This morning, I found myself deeply moved in reading David Bornstein’s description of “social entrepreneur” and his narratives documenting the growth of civic engagement in our society.

During my junior high and high school years in the 1980s, my family lived in Burlington, Vermont–literally a “backwoods” region of the country, yet also one which was somehow (almost humorously) very cosmopolitan. In many ways, the 60s never ended in Burlington: the atmosphere was brimming with civic engagement and social responsibility, and I grew up with the expectation that your career should never be just about yourself, that it was your chance to “pay it forward,” that it was your opportunity to live redemptively in the world. To my peers, this was normal. And so it was a bit of a shock to leave Vermont and find how resolutely materialistic our culture really is. I remember watching Oliver Stone’s Wall Street in high school with awe, wondering if this was, in fact, the way the world really was. It in no way aligned with the sheltered reality that I had been raised to believe.

I began teaching nearly 20 years ago. In the last decade, I have seen the rise of civic engagement that Bornstein describes, the exciting, fledgling emergence of something that we can only hope will eventually become the “new normal” of American middle class youth. The worldview with which I was instilled when I was growing up in Vermont might have been a little ahead of its time (or maybe a long way behind the times?), but now I’m seeing this same interest rising among our young people, and, frankly, it is thrilling. It sent chills down my spine to read this passage from the opening pages of How to Change the World in which Bornstein introduces us to the stories we will read, drawn from the lived experiences of a new class of “social entrepreneurs” among our young people:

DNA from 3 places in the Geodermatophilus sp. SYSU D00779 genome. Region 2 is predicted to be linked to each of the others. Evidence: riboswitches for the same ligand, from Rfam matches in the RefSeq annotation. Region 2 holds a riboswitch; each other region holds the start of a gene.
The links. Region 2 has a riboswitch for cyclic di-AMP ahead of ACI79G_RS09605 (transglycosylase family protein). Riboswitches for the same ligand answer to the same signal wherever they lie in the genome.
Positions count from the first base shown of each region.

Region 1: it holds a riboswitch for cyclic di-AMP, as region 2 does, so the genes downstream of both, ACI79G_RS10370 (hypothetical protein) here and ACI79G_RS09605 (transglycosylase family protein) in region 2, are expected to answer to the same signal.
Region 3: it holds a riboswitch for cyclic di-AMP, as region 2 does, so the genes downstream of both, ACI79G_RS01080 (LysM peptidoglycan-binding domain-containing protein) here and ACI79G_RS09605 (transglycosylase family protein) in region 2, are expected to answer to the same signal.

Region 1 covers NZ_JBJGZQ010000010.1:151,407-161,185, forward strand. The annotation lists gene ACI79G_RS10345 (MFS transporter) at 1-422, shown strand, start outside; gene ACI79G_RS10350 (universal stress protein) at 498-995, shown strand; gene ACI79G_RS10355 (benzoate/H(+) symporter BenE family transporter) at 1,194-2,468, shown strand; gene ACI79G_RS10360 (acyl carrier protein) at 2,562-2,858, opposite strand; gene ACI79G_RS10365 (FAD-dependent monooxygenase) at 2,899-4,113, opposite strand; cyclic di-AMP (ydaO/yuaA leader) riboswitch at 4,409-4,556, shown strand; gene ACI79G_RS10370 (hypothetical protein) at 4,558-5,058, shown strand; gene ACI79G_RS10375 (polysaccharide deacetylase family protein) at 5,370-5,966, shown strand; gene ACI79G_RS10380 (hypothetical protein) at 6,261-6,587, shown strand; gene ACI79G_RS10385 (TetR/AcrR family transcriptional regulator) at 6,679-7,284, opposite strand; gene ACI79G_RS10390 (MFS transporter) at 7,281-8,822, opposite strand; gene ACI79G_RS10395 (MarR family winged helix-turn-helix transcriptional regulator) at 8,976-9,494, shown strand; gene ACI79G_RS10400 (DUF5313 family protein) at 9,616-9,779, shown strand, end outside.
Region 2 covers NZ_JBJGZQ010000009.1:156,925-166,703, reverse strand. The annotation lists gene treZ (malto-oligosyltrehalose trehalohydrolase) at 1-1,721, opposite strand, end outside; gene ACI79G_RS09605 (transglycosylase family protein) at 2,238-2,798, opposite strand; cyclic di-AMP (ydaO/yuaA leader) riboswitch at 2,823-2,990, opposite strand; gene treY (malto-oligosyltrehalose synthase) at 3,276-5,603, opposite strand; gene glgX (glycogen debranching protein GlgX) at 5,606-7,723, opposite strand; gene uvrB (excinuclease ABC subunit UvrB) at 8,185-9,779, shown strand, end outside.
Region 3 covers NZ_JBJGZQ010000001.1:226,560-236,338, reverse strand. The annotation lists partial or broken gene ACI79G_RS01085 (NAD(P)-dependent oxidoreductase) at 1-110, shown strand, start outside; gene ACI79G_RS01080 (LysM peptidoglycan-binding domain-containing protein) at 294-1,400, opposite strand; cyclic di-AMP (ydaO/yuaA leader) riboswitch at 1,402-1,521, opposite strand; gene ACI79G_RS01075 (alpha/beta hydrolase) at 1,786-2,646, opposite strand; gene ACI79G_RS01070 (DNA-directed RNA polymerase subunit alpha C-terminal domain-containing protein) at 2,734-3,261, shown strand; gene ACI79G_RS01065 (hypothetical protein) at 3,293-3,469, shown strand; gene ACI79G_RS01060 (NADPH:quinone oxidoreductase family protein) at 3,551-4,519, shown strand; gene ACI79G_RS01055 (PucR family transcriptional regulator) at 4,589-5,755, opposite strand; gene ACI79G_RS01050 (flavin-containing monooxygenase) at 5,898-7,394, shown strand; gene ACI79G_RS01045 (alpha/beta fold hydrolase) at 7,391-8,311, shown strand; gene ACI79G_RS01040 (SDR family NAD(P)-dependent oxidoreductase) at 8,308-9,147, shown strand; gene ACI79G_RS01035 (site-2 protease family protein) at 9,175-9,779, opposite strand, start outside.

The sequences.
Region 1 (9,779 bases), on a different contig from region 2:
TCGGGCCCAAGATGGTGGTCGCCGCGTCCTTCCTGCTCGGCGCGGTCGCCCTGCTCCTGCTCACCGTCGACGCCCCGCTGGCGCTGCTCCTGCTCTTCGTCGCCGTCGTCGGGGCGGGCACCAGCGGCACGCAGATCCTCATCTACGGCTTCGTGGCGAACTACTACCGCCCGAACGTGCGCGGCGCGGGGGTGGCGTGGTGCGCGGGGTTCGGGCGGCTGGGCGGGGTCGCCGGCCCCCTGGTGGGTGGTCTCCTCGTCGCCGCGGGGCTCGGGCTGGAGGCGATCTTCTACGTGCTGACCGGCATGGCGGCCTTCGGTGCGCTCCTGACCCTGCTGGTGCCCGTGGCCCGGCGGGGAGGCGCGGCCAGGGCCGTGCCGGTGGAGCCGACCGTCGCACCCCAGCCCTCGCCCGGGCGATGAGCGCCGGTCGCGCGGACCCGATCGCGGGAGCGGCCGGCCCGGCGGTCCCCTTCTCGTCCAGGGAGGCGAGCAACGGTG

There are those, like the people described in this book, who are driven to pursue change at the national or global level. They are relentless and their efforts, in many cases, are truly heroic. But we also need to recognize the heroic efforts that take place in front of our noses. Social entrepreneurship is not about a few extraordinary people saving the day for everyone else. At its deepest level, it is about revealing possibilities that are currently unseen and releasing the capacity within each person to reshape a part of the world. … These stories are not about markets, or sustainability, or efficiency. They are stories of people who cannot stand to watch others suffer, people who cannot stand to see others missing opportunities they should have. They are stories about people who remove shackles, who bring others along. In a world of rapid and unpredictable change, the leading social entrepreneurs and the millions of changemakers with their tentacles and sensors touching every corner of the globe represent a far better mechanism to respond to needs than we have ever had before–a decentralized and emergent force that, if properly financed, governed, and wired together, remains our best hope to construct a framework of solutions that can keep pace with our problems and create a peaceful world. (pages xvi-xvii)

If this is what emerges from the implosion of our society under the weight of manic consumerism, I remain cautiously optimistic about Western civilization. Bring on the social entrepreneurs.

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